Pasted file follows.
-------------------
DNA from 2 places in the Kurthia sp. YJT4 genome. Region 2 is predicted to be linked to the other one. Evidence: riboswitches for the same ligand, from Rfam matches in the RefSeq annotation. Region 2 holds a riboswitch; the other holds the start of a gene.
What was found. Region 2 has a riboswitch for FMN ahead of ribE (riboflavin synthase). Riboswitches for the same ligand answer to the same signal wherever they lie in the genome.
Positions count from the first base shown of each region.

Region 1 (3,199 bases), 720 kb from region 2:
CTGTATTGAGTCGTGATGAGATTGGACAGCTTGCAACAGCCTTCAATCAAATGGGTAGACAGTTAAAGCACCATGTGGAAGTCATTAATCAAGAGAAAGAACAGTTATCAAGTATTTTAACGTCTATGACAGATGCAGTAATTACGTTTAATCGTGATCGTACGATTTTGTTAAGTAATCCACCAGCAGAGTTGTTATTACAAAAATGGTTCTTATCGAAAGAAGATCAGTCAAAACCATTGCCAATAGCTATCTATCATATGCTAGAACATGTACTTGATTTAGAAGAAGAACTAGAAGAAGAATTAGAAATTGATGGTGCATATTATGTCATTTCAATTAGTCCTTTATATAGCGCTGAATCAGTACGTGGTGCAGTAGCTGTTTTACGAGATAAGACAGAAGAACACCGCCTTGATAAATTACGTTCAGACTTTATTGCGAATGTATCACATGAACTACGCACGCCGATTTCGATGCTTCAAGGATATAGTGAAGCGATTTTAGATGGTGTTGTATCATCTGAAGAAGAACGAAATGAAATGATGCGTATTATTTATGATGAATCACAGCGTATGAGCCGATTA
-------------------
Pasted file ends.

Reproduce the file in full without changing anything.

DNA from 2 places in the Kurthia sp. YJT4 genome. Region 2 is predicted to be linked to the other one. Evidence: riboswitches for the same ligand, from Rfam matches in the RefSeq annotation. Region 2 holds a riboswitch; the other holds the start of a gene.
What was found. Region 2 has a riboswitch for FMN ahead of ribE (riboflavin synthase). Riboswitches for the same ligand answer to the same signal wherever they lie in the genome.
Positions count from the first base shown of each region.

Region 1 (3,199 bases), 720 kb from region 2:
CTGTATTGAGTCGTGATGAGATTGGACAGCTTGCAACAGCCTTCAATCAAATGGGTAGACAGTTAAAGCACCATGTGGAAGTCATTAATCAAGAGAAAGAACAGTTATCAAGTATTTTAACGTCTATGACAGATGCAGTAATTACGTTTAATCGTGATCGTACGATTTTGTTAAGTAATCCACCAGCAGAGTTGTTATTACAAAAATGGTTCTTATCGAAAGAAGATCAGTCAAAACCATTGCCAATAGCTATCTATCATATGCTAGAACATGTACTTGATTTAGAAGAAGAACTAGAAGAAGAATTAGAAATTGATGGTGCATATTATGTCATTTCAATTAGTCCTTTATATAGCGCTGAATCAGTACGTGGTGCAGTAGCTGTTTTACGAGATAAGACAGAAGAACACCGCCTTGATAAATTACGTTCAGACTTTATTGCGAATGTATCACATGAACTACGCACGCCGATTTCGATGCTTCAAGGATATAGTGAAGCGATTTTAGATGGTGTTGTATCATCTGAAGAAGAACGAAATGAAATGATGCGTATTATTTATGATGAATCACAGCGTATGAGCCGATTA